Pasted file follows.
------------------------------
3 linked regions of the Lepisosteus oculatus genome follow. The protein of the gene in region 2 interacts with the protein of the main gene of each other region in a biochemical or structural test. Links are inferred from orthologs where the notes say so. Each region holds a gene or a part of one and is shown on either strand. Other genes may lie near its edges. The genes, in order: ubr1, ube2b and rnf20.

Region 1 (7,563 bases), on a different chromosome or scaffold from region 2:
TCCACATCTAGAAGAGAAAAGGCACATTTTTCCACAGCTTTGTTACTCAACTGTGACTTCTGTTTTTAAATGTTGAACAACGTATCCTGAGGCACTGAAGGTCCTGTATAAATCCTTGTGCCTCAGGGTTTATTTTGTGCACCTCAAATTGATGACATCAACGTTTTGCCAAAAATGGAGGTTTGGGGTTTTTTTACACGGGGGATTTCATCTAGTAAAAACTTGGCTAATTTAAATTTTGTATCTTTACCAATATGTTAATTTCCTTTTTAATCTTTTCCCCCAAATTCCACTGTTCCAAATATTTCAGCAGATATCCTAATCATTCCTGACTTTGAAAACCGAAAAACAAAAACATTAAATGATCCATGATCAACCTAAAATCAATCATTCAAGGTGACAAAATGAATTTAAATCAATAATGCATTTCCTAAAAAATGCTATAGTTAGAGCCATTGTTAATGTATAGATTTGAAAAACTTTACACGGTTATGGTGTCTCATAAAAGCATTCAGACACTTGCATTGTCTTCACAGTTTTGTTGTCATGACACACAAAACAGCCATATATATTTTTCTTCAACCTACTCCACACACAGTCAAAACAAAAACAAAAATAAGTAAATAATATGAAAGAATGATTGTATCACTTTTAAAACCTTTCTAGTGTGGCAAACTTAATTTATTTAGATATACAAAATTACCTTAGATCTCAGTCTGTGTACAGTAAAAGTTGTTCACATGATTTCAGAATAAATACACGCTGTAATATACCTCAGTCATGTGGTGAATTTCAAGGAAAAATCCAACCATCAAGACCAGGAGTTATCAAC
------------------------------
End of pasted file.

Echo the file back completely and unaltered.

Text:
3 linked regions of the Lepisosteus oculatus genome follow. The protein of the gene in region 2 interacts with the protein of the main gene of each other region in a biochemical or structural test. Links are inferred from orthologs where the notes say so. Each region holds a gene or a part of one and is shown on either strand. Other genes may lie near its edges. The genes, in order: ubr1, ube2b and rnf20.

Region 1 (7,563 bases), on a different chromosome or scaffold from region 2:
TCCACATCTAGAAGAGAAAAGGCACATTTTTCCACAGCTTTGTTACTCAACTGTGACTTCTGTTTTTAAATGTTGAACAACGTATCCTGAGGCACTGAAGGTCCTGTATAAATCCTTGTGCCTCAGGGTTTATTTTGTGCACCTCAAATTGATGACATCAACGTTTTGCCAAAAATGGAGGTTTGGGGTTTTTTTACACGGGGGATTTCATCTAGTAAAAACTTGGCTAATTTAAATTTTGTATCTTTACCAATATGTTAATTTCCTTTTTAATCTTTTCCCCCAAATTCCACTGTTCCAAATATTTCAGCAGATATCCTAATCATTCCTGACTTTGAAAACCGAAAAACAAAAACATTAAATGATCCATGATCAACCTAAAATCAATCATTCAAGGTGACAAAATGAATTTAAATCAATAATGCATTTCCTAAAAAATGCTATAGTTAGAGCCATTGTTAATGTATAGATTTGAAAAACTTTACACGGTTATGGTGTCTCATAAAAGCATTCAGACACTTGCATTGTCTTCACAGTTTTGTTGTCATGACACACAAAACAGCCATATATATTTTTCTTCAACCTACTCCACACACAGTCAAAACAAAAACAAAAATAAGTAAATAATATGAAAGAATGATTGTATCACTTTTAAAACCTTTCTAGTGTGGCAAACTTAATTTATTTAGATATACAAAATTACCTTAGATCTCAGTCTGTGTACAGTAAAAGTTGTTCACATGATTTCAGAATAAATACACGCTGTAATATACCTCAGTCATGTGGTGAATTTCAAGGAAAAATCCAACCATCAAGACCAGGAGTTATCAAC